Mangalore, the place you wish you were never associated with because it baffles you. You don’t know it, you don’t wish to. But you go because it is an obligation like Sunday masses. Your surname confuses people and they ask if you’re Goan? You don’t pretend to be Goan because you know you are not, the differences only you are aware of. Anglo then? You swell at that word because Anglo can only be a compliment but then with a sigh you say you are Mangalorean. Your surname is like the grim reaper that follows you everywhere.

You don’t end up writing the story or is it a poem you want to write? How does content take form? How do you decide which form will do justice to your idea? Even if you tried you couldn’t write a decent story, let alone a poem. You lie there feeling the weight of the grim reaper on you. You want to get up and write that story. However it turns out, atleast you would have tried, it will definitely not be brilliant like Ritvo’s poem, but how will you know what you are capable of if you don’t even try? You wish you were your friend who started the newsletter, you envy him because he is as brilliant as Ritvo and especially because he associates himself with just one place and not confused like you, like girls who double-triple date.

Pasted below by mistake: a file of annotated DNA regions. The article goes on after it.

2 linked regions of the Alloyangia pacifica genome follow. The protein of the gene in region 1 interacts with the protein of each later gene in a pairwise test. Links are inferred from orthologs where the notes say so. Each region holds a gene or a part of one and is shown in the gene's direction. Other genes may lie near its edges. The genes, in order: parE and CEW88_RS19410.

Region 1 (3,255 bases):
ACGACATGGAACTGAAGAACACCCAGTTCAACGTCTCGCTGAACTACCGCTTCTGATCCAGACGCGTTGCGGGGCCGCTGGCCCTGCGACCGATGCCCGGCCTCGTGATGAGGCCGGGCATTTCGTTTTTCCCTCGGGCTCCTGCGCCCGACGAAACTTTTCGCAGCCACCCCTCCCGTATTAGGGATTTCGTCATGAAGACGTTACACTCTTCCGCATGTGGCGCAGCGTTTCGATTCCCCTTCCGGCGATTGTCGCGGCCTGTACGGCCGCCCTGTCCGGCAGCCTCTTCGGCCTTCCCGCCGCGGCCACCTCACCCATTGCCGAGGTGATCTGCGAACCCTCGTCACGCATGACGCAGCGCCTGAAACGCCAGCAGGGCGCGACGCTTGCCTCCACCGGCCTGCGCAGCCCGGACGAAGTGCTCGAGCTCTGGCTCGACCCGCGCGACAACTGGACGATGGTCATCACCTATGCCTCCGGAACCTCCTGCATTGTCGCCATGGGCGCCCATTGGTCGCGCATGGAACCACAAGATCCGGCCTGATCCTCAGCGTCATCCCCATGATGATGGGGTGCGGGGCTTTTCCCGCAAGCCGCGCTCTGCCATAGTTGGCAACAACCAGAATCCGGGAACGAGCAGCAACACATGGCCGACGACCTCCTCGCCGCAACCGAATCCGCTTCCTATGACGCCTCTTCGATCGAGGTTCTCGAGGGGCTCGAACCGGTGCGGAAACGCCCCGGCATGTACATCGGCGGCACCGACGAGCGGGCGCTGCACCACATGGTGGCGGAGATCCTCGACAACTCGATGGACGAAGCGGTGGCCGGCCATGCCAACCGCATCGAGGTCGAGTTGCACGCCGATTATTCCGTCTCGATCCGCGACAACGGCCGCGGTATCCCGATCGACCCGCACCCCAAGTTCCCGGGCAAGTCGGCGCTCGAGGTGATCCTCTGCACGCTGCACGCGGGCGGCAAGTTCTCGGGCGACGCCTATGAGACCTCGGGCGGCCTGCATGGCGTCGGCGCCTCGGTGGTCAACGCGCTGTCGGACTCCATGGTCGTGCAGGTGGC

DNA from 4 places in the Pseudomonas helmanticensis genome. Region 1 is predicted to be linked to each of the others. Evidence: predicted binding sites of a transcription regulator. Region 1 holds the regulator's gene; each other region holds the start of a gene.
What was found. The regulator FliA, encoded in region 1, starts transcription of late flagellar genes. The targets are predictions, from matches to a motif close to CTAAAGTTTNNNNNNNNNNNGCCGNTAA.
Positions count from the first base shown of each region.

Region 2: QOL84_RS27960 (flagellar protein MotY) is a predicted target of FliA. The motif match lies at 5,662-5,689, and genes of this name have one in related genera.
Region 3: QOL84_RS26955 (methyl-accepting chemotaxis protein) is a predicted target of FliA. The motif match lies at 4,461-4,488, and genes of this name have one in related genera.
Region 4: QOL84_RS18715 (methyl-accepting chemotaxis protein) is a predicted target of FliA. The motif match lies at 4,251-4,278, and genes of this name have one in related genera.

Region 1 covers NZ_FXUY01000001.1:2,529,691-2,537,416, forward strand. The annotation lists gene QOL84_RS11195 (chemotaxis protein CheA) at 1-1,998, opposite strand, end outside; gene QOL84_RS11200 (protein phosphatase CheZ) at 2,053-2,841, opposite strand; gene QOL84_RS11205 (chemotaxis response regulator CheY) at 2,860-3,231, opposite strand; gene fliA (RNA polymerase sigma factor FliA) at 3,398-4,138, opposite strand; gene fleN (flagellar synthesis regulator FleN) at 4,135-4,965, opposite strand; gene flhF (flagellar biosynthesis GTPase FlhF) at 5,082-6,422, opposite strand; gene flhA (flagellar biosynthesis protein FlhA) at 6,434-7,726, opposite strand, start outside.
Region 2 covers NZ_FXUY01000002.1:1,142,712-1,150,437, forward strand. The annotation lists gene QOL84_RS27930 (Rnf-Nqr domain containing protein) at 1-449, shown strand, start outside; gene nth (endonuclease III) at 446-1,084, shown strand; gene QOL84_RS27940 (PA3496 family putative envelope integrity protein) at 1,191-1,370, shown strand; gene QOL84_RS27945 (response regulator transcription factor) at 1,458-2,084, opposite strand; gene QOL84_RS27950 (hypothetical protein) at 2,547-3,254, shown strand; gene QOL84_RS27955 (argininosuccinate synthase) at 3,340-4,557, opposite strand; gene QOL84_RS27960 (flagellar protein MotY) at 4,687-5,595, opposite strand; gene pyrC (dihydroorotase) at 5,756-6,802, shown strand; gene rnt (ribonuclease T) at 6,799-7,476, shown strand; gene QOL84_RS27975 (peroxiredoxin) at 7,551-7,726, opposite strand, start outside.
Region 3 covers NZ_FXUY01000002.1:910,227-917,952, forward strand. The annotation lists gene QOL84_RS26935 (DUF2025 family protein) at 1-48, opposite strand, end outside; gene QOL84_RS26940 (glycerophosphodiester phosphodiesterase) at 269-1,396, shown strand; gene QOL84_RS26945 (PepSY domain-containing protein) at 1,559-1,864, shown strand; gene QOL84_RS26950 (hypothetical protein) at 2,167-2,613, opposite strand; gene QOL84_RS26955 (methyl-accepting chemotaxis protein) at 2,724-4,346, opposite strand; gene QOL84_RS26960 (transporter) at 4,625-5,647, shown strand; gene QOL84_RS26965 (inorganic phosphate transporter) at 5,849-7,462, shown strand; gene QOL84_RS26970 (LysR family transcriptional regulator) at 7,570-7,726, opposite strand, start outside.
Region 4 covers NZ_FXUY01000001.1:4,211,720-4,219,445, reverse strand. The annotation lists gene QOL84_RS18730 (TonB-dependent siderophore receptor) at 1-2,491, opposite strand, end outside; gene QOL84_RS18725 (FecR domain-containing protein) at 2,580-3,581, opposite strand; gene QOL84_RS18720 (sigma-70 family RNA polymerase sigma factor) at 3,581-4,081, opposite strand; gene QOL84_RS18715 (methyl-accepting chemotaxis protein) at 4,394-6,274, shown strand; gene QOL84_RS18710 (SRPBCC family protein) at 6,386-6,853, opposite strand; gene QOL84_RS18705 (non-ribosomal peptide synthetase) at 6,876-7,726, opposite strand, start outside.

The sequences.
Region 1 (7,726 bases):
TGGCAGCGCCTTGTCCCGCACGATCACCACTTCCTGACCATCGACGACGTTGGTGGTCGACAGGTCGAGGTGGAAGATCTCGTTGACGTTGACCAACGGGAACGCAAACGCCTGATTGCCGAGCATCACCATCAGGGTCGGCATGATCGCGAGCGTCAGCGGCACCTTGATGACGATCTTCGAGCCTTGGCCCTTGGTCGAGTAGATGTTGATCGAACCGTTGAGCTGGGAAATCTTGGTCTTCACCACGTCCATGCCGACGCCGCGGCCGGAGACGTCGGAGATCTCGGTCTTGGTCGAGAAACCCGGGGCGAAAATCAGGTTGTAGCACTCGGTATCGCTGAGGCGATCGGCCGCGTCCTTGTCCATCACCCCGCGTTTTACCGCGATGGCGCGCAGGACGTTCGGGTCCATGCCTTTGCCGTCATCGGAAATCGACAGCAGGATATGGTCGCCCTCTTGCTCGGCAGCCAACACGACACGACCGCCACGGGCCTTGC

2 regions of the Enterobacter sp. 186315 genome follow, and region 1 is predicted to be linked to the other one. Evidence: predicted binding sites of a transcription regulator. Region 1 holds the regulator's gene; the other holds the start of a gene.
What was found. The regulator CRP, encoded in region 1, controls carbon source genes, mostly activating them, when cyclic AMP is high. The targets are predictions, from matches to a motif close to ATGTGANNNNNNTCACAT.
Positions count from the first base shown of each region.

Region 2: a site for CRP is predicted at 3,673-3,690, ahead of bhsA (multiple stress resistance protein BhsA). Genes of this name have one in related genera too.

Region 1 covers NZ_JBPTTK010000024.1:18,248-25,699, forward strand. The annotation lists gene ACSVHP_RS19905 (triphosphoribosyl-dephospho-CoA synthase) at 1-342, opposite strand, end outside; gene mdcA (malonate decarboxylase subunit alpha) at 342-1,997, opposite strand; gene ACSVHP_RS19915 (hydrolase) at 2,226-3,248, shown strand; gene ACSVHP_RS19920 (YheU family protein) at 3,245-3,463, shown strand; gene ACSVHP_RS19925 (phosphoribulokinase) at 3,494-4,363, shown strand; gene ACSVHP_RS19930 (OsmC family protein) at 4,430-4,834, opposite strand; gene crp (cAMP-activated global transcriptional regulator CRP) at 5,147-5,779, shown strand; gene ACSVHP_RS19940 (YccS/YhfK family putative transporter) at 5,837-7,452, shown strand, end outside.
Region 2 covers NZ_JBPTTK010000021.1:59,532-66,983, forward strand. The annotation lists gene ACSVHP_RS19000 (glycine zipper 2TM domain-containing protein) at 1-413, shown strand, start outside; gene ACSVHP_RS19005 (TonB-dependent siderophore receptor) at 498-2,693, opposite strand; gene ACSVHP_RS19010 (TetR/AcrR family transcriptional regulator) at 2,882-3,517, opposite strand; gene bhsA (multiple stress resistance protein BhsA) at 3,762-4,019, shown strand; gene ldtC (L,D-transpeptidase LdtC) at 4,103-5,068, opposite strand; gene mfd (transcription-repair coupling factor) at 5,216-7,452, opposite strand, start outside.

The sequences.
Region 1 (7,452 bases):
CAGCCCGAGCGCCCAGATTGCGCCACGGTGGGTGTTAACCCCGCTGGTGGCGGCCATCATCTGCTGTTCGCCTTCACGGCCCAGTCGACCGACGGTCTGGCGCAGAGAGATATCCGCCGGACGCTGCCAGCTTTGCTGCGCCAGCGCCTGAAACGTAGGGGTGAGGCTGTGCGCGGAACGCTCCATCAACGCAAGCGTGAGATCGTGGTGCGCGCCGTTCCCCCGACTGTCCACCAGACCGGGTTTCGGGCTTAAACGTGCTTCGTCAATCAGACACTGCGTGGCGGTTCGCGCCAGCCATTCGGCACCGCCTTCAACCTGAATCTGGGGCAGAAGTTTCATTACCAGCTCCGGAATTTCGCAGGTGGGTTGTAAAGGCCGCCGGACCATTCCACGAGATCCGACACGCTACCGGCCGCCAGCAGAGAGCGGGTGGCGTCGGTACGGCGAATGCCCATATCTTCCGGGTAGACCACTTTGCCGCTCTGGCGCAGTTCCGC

The weight of it all, of 25 years of your existence, the grim reaper, your friend’s newsletter and Ritvo’s poem and the knowledge that he had found love in his short life weighs down on you and you lie there and say, ‘Take me already, will you?’


Michelle D'Costa

Michelle D'Costa

Michelle D’costa edits fiction at Jaggery Literary Magazine. She has poetry/fiction published in The Madras Mag, The Bombay Literary Magazine, Open Road Review, Eunoia Review, The Bombay Review, Antiserious among others. She interviews writers.